Sports photography is one of the most thrilling and rewarding genres of photography to try. Keeping up with the action means you’ll need a camera that can focus fast and boasts a speedy burst rate so you don’t miss a moment of the split-second action. While brands offer some highly advanced flagship action cameras like Canon’s 1DX MkII, Nikon’s D5 or Sony’s a9ii, there are more affordable alternatives available and we’ve rounded up six of the best to help you make an informed buying decision…
Not to be confused with Sony’s flagship mirrorless a9ii sports and wildlife camera, the a99II is the flagship model from Sony’s A-mount range of DSLT cameras. These models differ from regular DSLR models by offering a fixed translucent mirror and the benefits of this design are greater speed and more accurate focusing. In fact, the Sony a99II offers 399 focus points and a rapid burst rate of 12 frames per second. This is even more impressive when you consider the a99II is a full-frame camera with a huge 42-megapixel sensor. Extra exciting additional features include a fully articulating LCD and built-in 5-axis image stabilisation, along with a high maximum shutter speed of 1/8000sec. Face Detection focus will help when capturing athletes running in the frame and the presence of dual SD card slots will enable photographers to create an instant back up of their photos or choose to shoot stills to one card and video to the other. Talking of video, the a99II is well specced in this area and can capture ultra high-quality 4K footage – plus there’s ports for an external mic and headphones.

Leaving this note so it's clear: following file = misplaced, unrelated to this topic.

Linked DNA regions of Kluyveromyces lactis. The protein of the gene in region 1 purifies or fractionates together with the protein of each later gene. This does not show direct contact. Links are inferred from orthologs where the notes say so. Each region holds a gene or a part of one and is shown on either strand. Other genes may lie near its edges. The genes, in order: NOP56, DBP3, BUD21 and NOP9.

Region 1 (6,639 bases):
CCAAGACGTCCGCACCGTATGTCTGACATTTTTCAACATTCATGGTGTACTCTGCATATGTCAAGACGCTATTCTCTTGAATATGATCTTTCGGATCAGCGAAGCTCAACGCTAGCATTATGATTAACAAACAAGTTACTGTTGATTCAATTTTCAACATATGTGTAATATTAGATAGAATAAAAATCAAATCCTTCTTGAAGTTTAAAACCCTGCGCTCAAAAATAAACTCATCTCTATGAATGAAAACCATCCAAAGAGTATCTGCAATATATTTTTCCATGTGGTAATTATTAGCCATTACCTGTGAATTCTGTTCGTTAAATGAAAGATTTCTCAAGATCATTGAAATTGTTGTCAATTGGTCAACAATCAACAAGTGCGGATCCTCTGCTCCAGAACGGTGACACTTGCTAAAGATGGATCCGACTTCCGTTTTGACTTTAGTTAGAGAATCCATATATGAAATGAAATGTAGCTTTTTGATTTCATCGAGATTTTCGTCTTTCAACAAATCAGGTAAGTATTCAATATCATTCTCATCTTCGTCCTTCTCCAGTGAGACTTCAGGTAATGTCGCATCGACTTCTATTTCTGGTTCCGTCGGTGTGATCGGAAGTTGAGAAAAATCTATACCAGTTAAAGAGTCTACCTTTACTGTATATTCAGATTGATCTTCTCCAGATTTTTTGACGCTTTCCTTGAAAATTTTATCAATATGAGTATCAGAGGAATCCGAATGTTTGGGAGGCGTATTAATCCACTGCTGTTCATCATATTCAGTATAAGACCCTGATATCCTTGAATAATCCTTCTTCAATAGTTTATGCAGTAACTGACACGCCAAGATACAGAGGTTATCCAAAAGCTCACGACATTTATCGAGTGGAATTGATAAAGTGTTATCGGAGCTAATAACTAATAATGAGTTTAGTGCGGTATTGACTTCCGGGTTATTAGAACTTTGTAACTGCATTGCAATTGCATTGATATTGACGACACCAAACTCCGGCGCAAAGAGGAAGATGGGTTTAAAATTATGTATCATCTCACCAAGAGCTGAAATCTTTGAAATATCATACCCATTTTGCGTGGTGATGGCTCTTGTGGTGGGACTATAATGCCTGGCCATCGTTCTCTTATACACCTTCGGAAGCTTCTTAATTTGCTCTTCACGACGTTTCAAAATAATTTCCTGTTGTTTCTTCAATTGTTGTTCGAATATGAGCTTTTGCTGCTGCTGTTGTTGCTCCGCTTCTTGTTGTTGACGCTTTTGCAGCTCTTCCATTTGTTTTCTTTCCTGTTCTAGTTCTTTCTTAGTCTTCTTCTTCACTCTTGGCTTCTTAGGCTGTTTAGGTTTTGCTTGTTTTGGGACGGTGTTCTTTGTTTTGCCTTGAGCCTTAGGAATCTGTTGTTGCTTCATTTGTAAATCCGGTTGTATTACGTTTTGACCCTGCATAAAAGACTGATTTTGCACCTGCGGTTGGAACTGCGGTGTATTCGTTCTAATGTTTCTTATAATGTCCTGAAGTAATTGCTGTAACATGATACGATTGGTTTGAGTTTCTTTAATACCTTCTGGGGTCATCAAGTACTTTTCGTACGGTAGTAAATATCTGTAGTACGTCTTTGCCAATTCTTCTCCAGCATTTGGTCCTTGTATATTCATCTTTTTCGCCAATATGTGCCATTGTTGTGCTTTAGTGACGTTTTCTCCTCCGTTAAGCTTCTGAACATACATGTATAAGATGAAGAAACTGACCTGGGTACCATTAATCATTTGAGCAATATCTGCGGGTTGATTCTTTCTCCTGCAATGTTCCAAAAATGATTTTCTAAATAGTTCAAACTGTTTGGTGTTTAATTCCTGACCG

Canon’s newest APS-C camera sits in a strange position in the brand’s line-up, taking over from the semi-pro 7D series but offering an impressive amount of features for its price-point. In fact, the 90D offers a 33-megapixel sensor, which is actually more resolution than Canon’s acclaimed 5D MkIV full-frame DSLR. The 90D also punches above its weight when it comes to focus and speed, too; offering 45 focus points (all of which are the sensitive Cross Type), along with Canon’s Dual Pixel AF technology. With a maximum burst rate of 11 frames per second, the 90D can more than keep up with the action and the fully articulating LCD will help photographers frame up when shooting awkward high/low compositions or when capturing video. Speaking of which, the 90D can capture 4K video with no crop and is the only Canon DSLR to offer a slow motion mode at Full HD resolution. A long battery life 0f 1300 shots on a single charge further adds to the 90D’s sports credentials and as the camera tips the scales at just 701g, it’s perfect for carrying around all day, too.
Fancy a sports camera with a difference? Olympus’ E-M1X model has a square form factor like the expensive D5/1DX MkII cameras but is far more affordable and lighter too, weighing in at just 997g. The professional body is weather seal and built around a 20-megapixel sensor that combines with the Micro Four-Thirds mount to offer a 2x crop factor. This is very useful for sports photography because a 300mm lens instantly becomes a 600mm lens, getting you closer to the action. What’s more, the E-M1X sports a fully articulating LCD and can hold two batteries, greatly extending the shooting time the camera can offer. However, it’s focusing and speed where this camera really excels as the E-M1X uses a 121-point AF system and boasts a maximum burst rate of up to 60 frames per second! Mix in the fact that the Olympus offers a 5-axis IBIS (In Body Image Stabilisation) system, dual SD cards and shoot 4K video and you realise why this model is a great alternative to the full-frame speed kings.